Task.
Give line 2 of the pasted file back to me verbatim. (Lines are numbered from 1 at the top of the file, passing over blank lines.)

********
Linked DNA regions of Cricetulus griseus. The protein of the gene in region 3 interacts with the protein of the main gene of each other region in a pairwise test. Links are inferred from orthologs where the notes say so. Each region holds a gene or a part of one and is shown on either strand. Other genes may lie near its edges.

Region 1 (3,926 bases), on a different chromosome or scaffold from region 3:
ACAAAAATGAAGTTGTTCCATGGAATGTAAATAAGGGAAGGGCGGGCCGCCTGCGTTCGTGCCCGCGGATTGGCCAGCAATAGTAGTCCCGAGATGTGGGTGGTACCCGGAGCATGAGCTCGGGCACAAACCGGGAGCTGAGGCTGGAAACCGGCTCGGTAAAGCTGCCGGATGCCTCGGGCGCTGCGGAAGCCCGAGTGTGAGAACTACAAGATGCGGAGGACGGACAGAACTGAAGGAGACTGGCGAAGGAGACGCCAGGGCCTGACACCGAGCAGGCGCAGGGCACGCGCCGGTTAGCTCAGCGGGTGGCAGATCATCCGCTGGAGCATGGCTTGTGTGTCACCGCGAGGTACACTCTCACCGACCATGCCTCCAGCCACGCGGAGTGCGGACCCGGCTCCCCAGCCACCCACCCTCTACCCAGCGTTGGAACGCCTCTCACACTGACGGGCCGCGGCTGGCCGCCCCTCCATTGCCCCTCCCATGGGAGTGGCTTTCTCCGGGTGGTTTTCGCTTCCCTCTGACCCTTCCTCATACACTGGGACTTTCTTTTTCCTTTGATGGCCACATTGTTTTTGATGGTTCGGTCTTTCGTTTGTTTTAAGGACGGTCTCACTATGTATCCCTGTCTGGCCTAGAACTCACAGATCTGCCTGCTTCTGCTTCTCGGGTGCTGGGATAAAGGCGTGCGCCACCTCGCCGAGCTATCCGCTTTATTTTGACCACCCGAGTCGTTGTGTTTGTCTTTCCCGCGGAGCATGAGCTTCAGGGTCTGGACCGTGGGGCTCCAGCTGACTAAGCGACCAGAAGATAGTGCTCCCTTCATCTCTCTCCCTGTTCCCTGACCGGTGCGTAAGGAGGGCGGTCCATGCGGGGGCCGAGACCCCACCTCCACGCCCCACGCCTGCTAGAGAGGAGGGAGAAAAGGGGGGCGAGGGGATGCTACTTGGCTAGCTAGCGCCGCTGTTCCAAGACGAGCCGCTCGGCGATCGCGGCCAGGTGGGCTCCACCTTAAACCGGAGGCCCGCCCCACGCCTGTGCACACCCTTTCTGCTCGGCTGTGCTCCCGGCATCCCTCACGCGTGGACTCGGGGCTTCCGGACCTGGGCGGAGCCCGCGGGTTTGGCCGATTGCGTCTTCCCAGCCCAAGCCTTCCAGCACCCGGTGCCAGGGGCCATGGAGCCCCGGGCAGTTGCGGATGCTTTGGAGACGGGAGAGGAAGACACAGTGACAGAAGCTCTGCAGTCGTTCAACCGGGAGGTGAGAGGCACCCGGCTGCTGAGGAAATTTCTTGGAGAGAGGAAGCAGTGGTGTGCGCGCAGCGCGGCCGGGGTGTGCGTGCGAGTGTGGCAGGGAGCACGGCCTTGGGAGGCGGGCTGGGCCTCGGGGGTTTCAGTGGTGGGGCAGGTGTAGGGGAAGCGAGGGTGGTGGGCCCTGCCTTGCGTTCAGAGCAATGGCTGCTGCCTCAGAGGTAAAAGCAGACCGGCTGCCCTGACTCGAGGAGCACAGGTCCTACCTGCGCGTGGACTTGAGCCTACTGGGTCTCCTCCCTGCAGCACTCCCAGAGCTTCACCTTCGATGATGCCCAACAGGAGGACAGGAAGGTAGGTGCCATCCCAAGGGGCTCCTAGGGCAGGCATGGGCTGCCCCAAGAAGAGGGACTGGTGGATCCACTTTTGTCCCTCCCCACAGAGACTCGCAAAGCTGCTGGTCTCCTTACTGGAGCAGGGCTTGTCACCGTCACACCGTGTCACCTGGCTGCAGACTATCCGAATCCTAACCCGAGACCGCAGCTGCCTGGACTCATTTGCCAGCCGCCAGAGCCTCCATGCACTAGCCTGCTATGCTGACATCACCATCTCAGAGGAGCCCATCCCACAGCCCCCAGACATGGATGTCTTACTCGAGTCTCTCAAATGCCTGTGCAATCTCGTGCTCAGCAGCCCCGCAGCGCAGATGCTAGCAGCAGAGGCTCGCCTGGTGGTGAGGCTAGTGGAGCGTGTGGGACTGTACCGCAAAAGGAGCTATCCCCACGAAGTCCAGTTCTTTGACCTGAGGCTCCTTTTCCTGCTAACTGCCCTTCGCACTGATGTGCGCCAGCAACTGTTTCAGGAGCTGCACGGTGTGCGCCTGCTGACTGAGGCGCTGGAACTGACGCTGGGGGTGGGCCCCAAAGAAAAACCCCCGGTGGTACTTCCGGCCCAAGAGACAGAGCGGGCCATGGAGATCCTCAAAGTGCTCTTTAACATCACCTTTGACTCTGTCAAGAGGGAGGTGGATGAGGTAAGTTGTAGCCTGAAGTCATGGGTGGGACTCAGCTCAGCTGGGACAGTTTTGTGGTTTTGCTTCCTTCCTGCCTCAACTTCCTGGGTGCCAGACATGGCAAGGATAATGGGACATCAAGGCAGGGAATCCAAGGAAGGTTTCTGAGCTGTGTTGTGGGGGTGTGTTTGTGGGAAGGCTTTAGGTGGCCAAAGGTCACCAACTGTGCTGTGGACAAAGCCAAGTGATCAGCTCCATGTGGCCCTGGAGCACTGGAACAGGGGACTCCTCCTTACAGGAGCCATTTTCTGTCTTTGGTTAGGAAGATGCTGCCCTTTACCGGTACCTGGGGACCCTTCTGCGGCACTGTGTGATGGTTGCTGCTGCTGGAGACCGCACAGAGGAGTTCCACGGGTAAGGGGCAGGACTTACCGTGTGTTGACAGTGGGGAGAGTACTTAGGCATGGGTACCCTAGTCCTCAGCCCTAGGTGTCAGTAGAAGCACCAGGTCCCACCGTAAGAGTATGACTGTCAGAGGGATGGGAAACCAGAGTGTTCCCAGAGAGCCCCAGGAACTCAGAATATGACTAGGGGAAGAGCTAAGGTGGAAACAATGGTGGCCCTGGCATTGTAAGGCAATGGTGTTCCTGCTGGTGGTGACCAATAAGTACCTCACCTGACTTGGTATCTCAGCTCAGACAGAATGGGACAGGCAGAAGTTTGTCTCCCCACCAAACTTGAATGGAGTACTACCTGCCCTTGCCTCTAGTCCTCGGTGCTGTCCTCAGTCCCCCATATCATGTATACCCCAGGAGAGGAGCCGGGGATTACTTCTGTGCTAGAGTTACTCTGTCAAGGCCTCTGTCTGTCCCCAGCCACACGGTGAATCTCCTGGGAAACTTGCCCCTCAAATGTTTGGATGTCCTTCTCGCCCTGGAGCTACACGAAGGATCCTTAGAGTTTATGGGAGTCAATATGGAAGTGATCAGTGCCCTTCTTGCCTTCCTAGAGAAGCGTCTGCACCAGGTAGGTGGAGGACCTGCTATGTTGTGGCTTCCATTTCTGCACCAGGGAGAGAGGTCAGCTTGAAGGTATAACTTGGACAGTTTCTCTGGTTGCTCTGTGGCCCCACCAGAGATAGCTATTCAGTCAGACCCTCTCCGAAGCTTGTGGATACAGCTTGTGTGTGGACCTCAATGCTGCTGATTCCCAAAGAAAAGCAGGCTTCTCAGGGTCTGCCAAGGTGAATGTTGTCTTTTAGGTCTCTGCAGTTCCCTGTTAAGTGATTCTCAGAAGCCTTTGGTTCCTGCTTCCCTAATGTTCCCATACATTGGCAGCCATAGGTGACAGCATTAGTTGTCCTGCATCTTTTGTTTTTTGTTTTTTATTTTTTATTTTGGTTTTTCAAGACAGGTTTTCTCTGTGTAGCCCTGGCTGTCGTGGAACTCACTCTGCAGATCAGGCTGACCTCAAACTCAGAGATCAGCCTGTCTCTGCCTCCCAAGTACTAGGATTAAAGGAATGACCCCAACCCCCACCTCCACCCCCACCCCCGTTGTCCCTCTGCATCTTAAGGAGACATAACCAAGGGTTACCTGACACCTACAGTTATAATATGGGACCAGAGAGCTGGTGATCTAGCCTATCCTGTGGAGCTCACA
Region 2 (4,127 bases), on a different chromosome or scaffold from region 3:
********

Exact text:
Region 1 (3,926 bases), on a different chromosome or scaffold from region 3: